This story will be updated throughout the day. Last update, 1:31 p.m.
Nearly 50,000 Tucson commuters were stranded Thursday when Teamsters Union drivers and mechanics called a strike against the city's Sun Tran bus system.
Sun Tran officials said they would operate buses on five of the metro area's busiest routes using managers as drivers. More would be added when possible, said Kandi Young, Sun Tran spokeswoman.
The bus system made its "firm and final offer," but it was rejected, a Sun Tran press release said. The Teamsters Union Local 104 vote was 98 percent against the contract, said Andy Marshall, the union's principal officer.
“Until Sun Tran either makes another offer or comes back to the table, we will be out on strike, for as long as it takes," he said.
He said 530 drivers, mechanics and bus station workers were on strike, and picketing at Ronstadt Transit Center and the northwest side maintenance facility. He said because the offer included no pay increase for current workers for the next three years, it is unacceptable.
"We're willing to talk, period," said Andy Marshall, the union's principal officer. "The ball is in the court of management."
Also in contention are driver safety and mold issues at the northwest facility, he said.
Sun Tran brought up those issues during the negotiation, but the parties were unable to come to a conclusion the union accepted, Young said.
Sun Tran General Manager Kate Riley said in a press release that management had made what she considered to be a good offer.
"I'm disappointed that we couldn't come to an agreement," Riley was quoted as saying. "We believe the offer we had on the table was a fair offer, and we're available to continue talking to the negotiating committee should they choose."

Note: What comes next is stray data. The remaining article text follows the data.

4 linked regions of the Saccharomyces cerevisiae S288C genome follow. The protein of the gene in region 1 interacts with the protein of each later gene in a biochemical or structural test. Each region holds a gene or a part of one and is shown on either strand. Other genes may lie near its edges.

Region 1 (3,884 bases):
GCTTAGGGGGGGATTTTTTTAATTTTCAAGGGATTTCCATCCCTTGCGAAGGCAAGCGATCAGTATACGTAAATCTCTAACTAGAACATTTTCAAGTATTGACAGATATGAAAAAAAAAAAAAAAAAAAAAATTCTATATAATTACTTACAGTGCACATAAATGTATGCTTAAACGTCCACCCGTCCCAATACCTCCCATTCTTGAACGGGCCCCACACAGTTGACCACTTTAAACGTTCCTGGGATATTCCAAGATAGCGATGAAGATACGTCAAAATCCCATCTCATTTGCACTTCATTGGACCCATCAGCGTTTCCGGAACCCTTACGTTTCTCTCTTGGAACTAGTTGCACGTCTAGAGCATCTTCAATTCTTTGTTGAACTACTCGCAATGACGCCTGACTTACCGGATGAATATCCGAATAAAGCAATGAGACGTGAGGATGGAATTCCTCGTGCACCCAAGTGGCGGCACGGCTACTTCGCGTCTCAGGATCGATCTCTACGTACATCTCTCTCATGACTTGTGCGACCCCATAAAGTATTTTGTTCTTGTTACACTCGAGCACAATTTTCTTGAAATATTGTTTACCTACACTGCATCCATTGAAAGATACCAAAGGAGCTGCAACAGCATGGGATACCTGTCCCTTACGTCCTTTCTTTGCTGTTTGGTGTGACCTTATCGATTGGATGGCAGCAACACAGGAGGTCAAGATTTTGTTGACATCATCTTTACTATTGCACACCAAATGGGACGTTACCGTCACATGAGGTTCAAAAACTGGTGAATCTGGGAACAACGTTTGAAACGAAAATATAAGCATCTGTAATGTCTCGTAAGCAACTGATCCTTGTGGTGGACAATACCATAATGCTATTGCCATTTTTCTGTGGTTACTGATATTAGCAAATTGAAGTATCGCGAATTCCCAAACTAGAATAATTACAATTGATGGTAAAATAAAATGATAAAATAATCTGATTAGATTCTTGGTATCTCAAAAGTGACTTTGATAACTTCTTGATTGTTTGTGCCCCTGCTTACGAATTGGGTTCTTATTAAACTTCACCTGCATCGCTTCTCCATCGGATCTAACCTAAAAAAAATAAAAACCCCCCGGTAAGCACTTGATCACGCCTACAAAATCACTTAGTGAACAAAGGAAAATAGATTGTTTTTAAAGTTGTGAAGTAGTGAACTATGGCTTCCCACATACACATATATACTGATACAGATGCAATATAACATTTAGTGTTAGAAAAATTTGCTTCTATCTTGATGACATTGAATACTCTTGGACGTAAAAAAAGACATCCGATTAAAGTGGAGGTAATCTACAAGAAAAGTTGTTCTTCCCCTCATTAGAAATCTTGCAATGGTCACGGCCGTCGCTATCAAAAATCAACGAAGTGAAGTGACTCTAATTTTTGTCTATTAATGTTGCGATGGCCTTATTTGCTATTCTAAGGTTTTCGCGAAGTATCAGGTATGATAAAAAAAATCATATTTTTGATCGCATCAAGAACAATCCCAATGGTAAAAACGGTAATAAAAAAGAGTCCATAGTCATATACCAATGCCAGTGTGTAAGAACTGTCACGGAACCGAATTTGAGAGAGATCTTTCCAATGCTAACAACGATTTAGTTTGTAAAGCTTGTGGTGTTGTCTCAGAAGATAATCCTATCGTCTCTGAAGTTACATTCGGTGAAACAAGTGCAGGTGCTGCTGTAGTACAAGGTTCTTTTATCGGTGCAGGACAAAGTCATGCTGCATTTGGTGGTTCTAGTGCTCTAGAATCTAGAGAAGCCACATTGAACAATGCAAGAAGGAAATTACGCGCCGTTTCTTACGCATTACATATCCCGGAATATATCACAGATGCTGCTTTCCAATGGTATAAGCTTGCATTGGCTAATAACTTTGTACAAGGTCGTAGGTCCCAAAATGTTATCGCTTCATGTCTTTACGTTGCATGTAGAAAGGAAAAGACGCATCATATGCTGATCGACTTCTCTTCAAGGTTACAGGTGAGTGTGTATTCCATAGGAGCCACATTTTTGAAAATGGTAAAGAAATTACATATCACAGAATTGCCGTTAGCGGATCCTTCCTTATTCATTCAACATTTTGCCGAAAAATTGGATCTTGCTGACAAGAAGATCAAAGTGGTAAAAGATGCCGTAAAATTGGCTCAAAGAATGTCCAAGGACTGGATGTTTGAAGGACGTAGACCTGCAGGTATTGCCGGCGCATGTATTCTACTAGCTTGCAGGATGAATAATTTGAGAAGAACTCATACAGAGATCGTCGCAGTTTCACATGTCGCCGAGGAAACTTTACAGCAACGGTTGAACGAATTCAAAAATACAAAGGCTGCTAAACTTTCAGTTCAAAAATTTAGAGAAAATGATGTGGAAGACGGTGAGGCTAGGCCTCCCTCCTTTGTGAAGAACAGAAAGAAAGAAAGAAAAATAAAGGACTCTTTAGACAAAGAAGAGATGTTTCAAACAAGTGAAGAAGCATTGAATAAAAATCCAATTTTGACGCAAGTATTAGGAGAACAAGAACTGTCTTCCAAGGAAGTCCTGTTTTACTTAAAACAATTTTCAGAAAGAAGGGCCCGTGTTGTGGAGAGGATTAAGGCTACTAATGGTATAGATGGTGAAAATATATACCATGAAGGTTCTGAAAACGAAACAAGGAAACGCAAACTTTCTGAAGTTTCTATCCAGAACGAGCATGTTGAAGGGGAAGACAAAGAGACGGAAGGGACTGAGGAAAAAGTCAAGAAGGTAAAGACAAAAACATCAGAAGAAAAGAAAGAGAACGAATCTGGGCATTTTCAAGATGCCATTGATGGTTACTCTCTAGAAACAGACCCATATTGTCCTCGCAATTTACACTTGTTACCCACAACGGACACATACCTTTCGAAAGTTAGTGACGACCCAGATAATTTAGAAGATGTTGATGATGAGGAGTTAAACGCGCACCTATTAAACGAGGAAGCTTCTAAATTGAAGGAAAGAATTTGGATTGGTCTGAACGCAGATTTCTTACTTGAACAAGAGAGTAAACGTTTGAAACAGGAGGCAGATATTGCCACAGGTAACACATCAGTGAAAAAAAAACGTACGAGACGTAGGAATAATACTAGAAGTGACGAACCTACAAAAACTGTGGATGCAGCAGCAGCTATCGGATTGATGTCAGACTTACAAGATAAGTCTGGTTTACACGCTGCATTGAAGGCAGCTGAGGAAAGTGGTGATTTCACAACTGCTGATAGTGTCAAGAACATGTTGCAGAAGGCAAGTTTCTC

Sun Tran announced that limited service would be available from 6 a.m. to 6 p.m. on:
- 6th Street's Route 3
- Broadway's Route 8
- Alvernon Way's Route 11
- Oracle Road's Route 16
- South 6th Avenue's Route 18
The company is using administrators who are not covered by the union, and who are former drivers, to offer limited continued service, Young said. If more drivers are available the company will broaden the routes offered during the strike, but Young said she could not comment on whether temporary workers will be hired during the strike.
Drivers are paid an average of $16.72 an hour with nearly half at the top pay of $19.22, Sun Tran said in a statement.
It said its offer was for continuation of all benefits, including fully paid pension contributions and health insurance, addition of an 11th holiday each year and a 3.3 percent increase in starting pay for drivers, to $13.80 an hour.
Union members voted Saturday by a margin of 363-4 to reject the proposal. Marshall said Sun Tran managers acknowledged returning $2.2 million to the city's general fund in 2013 and 2014, money he said could have gone for raises.
"We tried everything possible, including working with a federal mediator in the last two days," Marshall said. "We sympathize with the 50,000 citizens who ride the bus, and we ask them to look at the situation and ask why money was given back."
The strike does not affect the streetcar, Sun Van service for the disabled and elderly or Sun Shuttle.
The strike has left some scrambling for alternative transportation options. Tucson Unified School District has its drivers doubling up on routes to cover the students who normally ride Sun Tran buses to school, said Stephanie Boe, the district's spokeswoman.
“It’s a little bit earlier than their normal Sun Tran bus routes, the schools were seeing the kiddos arriving at 6:45 this morning," Boe said. "It’s an early wake-up call for our high schoolers, but it’s the very best that we could do under these circumstances.”
The district will continue to accommodate its Sun Tran riders, she said, but it will come at a cost.
“We’re prepared to do what we need to do as long as it needs to be done. It’s costing the district about $2,000 a day to do this," she said.